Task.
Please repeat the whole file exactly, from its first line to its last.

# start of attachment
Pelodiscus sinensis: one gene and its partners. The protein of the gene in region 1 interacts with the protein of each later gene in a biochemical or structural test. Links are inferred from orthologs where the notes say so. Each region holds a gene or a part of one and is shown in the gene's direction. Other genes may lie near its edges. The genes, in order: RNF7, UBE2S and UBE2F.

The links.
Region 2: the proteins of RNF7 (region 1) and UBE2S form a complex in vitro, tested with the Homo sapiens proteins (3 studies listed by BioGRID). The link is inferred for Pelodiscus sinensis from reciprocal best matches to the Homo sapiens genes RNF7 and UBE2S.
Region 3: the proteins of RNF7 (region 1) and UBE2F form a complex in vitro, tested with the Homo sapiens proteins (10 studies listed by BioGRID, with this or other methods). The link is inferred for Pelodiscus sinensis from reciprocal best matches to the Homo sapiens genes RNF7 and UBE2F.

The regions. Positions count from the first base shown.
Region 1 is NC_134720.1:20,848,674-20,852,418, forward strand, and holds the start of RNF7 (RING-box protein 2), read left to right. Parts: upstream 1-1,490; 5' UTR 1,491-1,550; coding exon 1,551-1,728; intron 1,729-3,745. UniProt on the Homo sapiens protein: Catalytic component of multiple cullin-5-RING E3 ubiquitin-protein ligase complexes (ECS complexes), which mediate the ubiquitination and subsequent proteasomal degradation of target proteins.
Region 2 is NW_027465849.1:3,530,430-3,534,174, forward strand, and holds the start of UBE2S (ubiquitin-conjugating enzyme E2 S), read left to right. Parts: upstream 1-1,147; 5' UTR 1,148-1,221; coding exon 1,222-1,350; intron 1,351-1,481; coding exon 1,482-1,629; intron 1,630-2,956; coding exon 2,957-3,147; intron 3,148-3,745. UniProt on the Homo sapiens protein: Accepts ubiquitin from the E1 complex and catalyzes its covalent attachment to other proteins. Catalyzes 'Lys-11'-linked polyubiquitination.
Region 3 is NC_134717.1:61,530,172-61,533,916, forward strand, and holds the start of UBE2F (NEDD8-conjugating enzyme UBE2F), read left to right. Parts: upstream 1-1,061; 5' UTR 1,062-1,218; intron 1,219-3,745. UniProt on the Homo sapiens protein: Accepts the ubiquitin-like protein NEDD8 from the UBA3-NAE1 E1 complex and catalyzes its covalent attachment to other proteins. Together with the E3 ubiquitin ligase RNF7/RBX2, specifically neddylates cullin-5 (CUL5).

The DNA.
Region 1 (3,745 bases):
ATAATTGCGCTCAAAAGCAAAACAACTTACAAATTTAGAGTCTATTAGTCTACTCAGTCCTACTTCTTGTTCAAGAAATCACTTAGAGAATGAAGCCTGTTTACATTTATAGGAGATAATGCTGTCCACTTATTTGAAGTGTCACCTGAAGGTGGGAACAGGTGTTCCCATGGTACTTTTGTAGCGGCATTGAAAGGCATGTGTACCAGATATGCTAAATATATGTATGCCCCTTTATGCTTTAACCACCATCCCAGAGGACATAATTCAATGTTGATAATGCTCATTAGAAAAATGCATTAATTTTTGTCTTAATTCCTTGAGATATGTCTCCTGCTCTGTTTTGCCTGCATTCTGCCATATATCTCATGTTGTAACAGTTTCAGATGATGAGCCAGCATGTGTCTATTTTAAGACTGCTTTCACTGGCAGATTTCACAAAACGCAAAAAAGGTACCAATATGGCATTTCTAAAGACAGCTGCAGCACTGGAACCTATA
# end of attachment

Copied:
Pelodiscus sinensis: one gene and its partners. The protein of the gene in region 1 interacts with the protein of each later gene in a biochemical or structural test. Links are inferred from orthologs where the notes say so. Each region holds a gene or a part of one and is shown in the gene's direction. Other genes may lie near its edges. The genes, in order: RNF7, UBE2S and UBE2F.

The links.
Region 2: the proteins of RNF7 (region 1) and UBE2S form a complex in vitro, tested with the Homo sapiens proteins (3 studies listed by BioGRID). The link is inferred for Pelodiscus sinensis from reciprocal best matches to the Homo sapiens genes RNF7 and UBE2S.
Region 3: the proteins of RNF7 (region 1) and UBE2F form a complex in vitro, tested with the Homo sapiens proteins (10 studies listed by BioGRID, with this or other methods). The link is inferred for Pelodiscus sinensis from reciprocal best matches to the Homo sapiens genes RNF7 and UBE2F.

The regions. Positions count from the first base shown.
Region 1 is NC_134720.1:20,848,674-20,852,418, forward strand, and holds the start of RNF7 (RING-box protein 2), read left to right. Parts: upstream 1-1,490; 5' UTR 1,491-1,550; coding exon 1,551-1,728; intron 1,729-3,745. UniProt on the Homo sapiens protein: Catalytic component of multiple cullin-5-RING E3 ubiquitin-protein ligase complexes (ECS complexes), which mediate the ubiquitination and subsequent proteasomal degradation of target proteins.
Region 2 is NW_027465849.1:3,530,430-3,534,174, forward strand, and holds the start of UBE2S (ubiquitin-conjugating enzyme E2 S), read left to right. Parts: upstream 1-1,147; 5' UTR 1,148-1,221; coding exon 1,222-1,350; intron 1,351-1,481; coding exon 1,482-1,629; intron 1,630-2,956; coding exon 2,957-3,147; intron 3,148-3,745. UniProt on the Homo sapiens protein: Accepts ubiquitin from the E1 complex and catalyzes its covalent attachment to other proteins. Catalyzes 'Lys-11'-linked polyubiquitination.
Region 3 is NC_134717.1:61,530,172-61,533,916, forward strand, and holds the start of UBE2F (NEDD8-conjugating enzyme UBE2F), read left to right. Parts: upstream 1-1,061; 5' UTR 1,062-1,218; intron 1,219-3,745. UniProt on the Homo sapiens protein: Accepts the ubiquitin-like protein NEDD8 from the UBA3-NAE1 E1 complex and catalyzes its covalent attachment to other proteins. Together with the E3 ubiquitin ligase RNF7/RBX2, specifically neddylates cullin-5 (CUL5).

The DNA.
Region 1 (3,745 bases):
ATAATTGCGCTCAAAAGCAAAACAACTTACAAATTTAGAGTCTATTAGTCTACTCAGTCCTACTTCTTGTTCAAGAAATCACTTAGAGAATGAAGCCTGTTTACATTTATAGGAGATAATGCTGTCCACTTATTTGAAGTGTCACCTGAAGGTGGGAACAGGTGTTCCCATGGTACTTTTGTAGCGGCATTGAAAGGCATGTGTACCAGATATGCTAAATATATGTATGCCCCTTTATGCTTTAACCACCATCCCAGAGGACATAATTCAATGTTGATAATGCTCATTAGAAAAATGCATTAATTTTTGTCTTAATTCCTTGAGATATGTCTCCTGCTCTGTTTTGCCTGCATTCTGCCATATATCTCATGTTGTAACAGTTTCAGATGATGAGCCAGCATGTGTCTATTTTAAGACTGCTTTCACTGGCAGATTTCACAAAACGCAAAAAAGGTACCAATATGGCATTTCTAAAGACAGCTGCAGCACTGGAACCTATA